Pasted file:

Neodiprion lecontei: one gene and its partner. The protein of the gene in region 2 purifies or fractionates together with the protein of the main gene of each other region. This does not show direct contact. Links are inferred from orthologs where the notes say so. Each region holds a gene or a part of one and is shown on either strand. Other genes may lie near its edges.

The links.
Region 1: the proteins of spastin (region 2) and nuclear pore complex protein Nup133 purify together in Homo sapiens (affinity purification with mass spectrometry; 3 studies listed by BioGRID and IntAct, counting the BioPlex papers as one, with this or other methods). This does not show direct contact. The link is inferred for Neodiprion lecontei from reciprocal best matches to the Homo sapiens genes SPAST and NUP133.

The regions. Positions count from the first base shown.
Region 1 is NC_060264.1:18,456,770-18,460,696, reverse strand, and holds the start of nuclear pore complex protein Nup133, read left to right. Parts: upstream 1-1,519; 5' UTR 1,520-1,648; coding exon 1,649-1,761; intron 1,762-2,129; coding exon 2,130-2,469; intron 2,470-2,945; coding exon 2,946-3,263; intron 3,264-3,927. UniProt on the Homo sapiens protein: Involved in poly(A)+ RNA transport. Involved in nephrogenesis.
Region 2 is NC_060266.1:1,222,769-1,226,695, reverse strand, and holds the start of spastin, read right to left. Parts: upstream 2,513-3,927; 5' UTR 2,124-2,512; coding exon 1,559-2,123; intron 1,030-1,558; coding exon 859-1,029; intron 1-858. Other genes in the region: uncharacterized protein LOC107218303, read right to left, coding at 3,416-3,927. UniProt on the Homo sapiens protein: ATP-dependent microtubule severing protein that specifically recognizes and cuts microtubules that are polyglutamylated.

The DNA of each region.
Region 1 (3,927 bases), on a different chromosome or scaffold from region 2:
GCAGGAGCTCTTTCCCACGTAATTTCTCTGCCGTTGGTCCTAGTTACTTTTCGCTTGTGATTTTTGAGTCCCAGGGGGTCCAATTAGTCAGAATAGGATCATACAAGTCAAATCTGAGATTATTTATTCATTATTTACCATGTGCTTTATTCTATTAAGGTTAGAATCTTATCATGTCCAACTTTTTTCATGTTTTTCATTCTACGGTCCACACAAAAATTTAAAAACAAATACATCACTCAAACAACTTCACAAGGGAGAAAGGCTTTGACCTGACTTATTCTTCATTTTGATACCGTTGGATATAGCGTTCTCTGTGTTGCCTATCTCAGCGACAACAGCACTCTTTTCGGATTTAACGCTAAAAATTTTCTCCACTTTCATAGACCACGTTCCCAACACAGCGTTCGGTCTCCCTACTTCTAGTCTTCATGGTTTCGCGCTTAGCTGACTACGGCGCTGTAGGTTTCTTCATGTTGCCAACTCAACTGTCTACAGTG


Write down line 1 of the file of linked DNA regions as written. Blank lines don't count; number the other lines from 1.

Neodiprion lecontei: one gene and its partner. The protein of the gene in region 2 purifies or fractionates together with the protein of the main gene of each other region. This does not show direct contact. Links are inferred from orthologs where the notes say so. Each region holds a gene or a part of one and is shown on either strand. Other genes may lie near its edges.